Updated: Aug 18, 2021
We've all met them. Characters who just lie "blah" on the page. Sometimes this is okay, say for instance, when the character is an "extra" with a very specific role, never to be seen again. Like the paper boy who delivered the newspaper with the headline, "ALIENS FROM JUPITER LAND IN PODUNK, KY!" Obviously it is important the newspaper arrived on the doorstep of the only human to speak Jupiterese, but how the paper got there probably isn't. Thus the flat paper boy. Most readers will imagine a perfectly suitable paper boy and go on their merry way, more interested in the Jupiterites (Jupiteririans?) and the linguistically gifted main character than in the kid who delivered the news.
But, what if the paper boy plays a larger role in the story? Should he remain one-dimensional? Absolutely not! Once he takes on the role of alien-liaising sidekick, Bobby the Paper Boy needs to be fleshed out. Now, that doesn't mean you should just run-down a de facto physical description of the kid. No. Show your readers how his red hair stands on end from sweat when he runs his hands through it while he's thinking. Give him a lucky rock in his pocket, worn smooth from subconscious fiddling with it when he's anxious. Let him decorate his now, too-small bicycle with stickers and playing cards which flash and crackle as he speeds up and down the neighborhood streets in a flurry of knees and elbows. Is he a street-wise smartass or a wide-eyed innocent?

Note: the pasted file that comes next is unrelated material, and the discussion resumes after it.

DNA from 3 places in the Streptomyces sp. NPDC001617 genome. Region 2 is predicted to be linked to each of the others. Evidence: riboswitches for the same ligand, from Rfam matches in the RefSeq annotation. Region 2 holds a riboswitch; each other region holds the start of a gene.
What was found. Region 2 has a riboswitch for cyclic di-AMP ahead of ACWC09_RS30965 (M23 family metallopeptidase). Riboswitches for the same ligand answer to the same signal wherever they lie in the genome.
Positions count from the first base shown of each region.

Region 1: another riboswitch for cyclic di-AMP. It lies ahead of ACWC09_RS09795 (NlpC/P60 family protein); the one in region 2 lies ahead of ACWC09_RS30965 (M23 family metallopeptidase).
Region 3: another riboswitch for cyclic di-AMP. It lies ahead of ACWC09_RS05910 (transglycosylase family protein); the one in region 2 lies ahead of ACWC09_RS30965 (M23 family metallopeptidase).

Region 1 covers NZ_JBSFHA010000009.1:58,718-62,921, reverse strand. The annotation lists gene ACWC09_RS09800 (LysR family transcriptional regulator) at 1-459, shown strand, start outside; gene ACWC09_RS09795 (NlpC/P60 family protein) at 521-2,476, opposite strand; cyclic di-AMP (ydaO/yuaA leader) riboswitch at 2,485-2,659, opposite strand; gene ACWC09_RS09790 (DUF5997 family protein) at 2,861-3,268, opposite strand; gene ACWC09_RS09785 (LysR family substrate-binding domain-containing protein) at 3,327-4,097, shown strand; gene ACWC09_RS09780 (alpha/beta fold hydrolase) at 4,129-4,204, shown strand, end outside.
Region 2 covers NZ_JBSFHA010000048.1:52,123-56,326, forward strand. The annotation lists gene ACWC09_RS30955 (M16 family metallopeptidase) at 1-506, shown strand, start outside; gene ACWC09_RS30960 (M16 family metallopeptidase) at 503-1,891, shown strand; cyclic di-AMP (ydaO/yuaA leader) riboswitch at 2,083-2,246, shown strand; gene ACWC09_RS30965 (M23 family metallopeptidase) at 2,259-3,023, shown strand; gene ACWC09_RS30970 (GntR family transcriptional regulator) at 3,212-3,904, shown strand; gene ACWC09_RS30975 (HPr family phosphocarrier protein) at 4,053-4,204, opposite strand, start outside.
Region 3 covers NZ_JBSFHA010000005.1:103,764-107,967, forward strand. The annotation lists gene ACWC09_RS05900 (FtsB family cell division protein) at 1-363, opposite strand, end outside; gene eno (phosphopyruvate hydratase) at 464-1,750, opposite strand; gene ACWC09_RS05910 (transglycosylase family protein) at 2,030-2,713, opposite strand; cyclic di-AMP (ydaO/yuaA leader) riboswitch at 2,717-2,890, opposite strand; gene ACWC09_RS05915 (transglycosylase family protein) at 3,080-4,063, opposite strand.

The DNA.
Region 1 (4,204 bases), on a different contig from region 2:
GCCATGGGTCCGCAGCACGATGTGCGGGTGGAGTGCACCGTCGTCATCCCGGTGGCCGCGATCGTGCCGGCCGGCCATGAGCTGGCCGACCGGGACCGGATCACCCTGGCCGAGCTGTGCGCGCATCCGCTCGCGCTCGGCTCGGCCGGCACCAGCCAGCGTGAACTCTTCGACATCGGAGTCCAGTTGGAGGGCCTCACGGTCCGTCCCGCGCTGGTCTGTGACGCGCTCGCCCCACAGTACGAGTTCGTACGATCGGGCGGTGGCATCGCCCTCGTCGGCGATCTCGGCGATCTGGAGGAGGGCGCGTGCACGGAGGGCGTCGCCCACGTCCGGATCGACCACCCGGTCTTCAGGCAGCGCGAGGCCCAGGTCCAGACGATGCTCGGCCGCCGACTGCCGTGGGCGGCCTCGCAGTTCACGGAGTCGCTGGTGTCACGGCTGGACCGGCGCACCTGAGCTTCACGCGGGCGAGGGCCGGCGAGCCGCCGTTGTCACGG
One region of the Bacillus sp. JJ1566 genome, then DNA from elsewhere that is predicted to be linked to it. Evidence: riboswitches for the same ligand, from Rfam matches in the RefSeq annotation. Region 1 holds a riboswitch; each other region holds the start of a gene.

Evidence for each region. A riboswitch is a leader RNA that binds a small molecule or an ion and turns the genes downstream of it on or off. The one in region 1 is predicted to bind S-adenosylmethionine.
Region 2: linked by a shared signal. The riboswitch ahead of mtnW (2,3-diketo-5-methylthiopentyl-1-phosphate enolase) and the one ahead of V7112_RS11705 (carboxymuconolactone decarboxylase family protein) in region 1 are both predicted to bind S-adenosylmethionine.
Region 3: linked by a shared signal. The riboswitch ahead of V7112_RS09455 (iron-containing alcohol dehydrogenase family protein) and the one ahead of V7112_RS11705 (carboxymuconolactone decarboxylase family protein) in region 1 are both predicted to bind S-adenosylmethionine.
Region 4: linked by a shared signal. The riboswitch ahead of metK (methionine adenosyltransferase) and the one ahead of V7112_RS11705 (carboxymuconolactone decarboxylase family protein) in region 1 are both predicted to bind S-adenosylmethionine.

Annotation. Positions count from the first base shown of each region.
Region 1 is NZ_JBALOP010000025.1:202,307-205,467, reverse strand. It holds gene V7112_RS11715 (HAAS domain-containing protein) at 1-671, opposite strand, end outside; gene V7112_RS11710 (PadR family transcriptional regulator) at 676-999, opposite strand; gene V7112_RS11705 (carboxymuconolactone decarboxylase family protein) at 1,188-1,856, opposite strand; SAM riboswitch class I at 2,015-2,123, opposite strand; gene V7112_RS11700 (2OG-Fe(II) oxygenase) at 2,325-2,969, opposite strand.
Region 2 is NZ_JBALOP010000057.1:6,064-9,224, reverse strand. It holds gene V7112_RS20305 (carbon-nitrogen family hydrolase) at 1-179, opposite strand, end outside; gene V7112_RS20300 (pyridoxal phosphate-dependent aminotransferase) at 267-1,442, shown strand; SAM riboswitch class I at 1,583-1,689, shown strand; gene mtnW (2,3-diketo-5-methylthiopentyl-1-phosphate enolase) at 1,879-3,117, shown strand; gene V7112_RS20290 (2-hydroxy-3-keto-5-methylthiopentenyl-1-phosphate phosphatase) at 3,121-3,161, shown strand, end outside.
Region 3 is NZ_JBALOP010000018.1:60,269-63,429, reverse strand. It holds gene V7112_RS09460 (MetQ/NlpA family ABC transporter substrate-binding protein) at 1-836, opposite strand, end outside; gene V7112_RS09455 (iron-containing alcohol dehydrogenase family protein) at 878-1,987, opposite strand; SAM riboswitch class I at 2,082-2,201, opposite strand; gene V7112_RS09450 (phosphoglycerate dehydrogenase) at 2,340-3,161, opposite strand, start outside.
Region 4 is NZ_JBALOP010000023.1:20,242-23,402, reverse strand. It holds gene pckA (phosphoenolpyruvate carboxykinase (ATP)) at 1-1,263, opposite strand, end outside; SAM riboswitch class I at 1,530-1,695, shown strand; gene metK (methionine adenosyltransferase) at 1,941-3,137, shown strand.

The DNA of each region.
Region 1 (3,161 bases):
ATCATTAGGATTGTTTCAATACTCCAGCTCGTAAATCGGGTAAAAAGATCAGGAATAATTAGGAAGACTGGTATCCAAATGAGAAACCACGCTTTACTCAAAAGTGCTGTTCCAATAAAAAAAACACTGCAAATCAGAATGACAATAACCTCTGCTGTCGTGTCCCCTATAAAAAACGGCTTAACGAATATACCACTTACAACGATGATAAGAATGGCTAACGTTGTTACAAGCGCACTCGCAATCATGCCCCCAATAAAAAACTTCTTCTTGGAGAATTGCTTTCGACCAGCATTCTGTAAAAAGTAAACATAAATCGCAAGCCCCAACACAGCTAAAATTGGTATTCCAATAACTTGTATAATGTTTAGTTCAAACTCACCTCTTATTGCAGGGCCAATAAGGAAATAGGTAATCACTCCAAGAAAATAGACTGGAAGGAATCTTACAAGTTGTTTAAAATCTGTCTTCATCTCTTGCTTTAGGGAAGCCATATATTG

How deep you delve into Bobby depends on what voice you choose as an author. Third-person omniscient will allow you to tell your readers what he (and all the other characters, too) are thinking or feeling. Third-person limited will pull you back a bit and let Bobby do some thinking on his own, with his actions bearing out where his mind is. Choose your point of view and voice wisely and let your characters breathe with their own unique personalities by showing your readers who they really are. The details really do matter.